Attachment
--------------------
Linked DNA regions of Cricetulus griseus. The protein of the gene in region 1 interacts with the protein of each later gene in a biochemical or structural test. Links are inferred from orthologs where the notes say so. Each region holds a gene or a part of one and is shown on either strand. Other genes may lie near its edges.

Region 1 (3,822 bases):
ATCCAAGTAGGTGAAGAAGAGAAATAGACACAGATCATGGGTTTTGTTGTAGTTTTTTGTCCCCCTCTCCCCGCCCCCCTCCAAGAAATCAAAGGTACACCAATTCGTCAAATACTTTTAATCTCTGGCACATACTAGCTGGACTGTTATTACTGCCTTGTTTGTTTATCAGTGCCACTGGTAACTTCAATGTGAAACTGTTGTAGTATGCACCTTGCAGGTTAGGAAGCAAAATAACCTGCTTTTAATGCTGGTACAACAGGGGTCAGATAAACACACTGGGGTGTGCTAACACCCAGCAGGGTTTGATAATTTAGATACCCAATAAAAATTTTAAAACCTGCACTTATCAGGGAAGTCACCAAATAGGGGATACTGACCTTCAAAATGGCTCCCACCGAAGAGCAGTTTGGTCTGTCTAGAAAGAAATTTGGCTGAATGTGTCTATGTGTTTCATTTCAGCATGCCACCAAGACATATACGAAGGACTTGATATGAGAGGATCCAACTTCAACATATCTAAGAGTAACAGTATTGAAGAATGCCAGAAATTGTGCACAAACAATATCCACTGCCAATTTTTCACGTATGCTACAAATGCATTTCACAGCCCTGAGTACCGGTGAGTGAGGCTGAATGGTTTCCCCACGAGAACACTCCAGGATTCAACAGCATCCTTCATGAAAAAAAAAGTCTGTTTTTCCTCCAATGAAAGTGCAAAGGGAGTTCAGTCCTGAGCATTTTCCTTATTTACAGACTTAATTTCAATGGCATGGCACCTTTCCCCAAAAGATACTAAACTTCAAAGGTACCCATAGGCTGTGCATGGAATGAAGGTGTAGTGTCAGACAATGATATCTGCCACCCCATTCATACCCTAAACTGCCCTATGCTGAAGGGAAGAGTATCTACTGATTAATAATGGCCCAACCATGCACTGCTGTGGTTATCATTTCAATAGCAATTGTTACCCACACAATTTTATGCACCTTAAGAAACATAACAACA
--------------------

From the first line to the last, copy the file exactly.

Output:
Linked DNA regions of Cricetulus griseus. The protein of the gene in region 1 interacts with the protein of each later gene in a biochemical or structural test. Links are inferred from orthologs where the notes say so. Each region holds a gene or a part of one and is shown on either strand. Other genes may lie near its edges.

Region 1 (3,822 bases):
ATCCAAGTAGGTGAAGAAGAGAAATAGACACAGATCATGGGTTTTGTTGTAGTTTTTTGTCCCCCTCTCCCCGCCCCCCTCCAAGAAATCAAAGGTACACCAATTCGTCAAATACTTTTAATCTCTGGCACATACTAGCTGGACTGTTATTACTGCCTTGTTTGTTTATCAGTGCCACTGGTAACTTCAATGTGAAACTGTTGTAGTATGCACCTTGCAGGTTAGGAAGCAAAATAACCTGCTTTTAATGCTGGTACAACAGGGGTCAGATAAACACACTGGGGTGTGCTAACACCCAGCAGGGTTTGATAATTTAGATACCCAATAAAAATTTTAAAACCTGCACTTATCAGGGAAGTCACCAAATAGGGGATACTGACCTTCAAAATGGCTCCCACCGAAGAGCAGTTTGGTCTGTCTAGAAAGAAATTTGGCTGAATGTGTCTATGTGTTTCATTTCAGCATGCCACCAAGACATATACGAAGGACTTGATATGAGAGGATCCAACTTCAACATATCTAAGAGTAACAGTATTGAAGAATGCCAGAAATTGTGCACAAACAATATCCACTGCCAATTTTTCACGTATGCTACAAATGCATTTCACAGCCCTGAGTACCGGTGAGTGAGGCTGAATGGTTTCCCCACGAGAACACTCCAGGATTCAACAGCATCCTTCATGAAAAAAAAAGTCTGTTTTTCCTCCAATGAAAGTGCAAAGGGAGTTCAGTCCTGAGCATTTTCCTTATTTACAGACTTAATTTCAATGGCATGGCACCTTTCCCCAAAAGATACTAAACTTCAAAGGTACCCATAGGCTGTGCATGGAATGAAGGTGTAGTGTCAGACAATGATATCTGCCACCCCATTCATACCCTAAACTGCCCTATGCTGAAGGGAAGAGTATCTACTGATTAATAATGGCCCAACCATGCACTGCTGTGGTTATCATTTCAATAGCAATTGTTACCCACACAATTTTATGCACCTTAAGAAACATAACAACA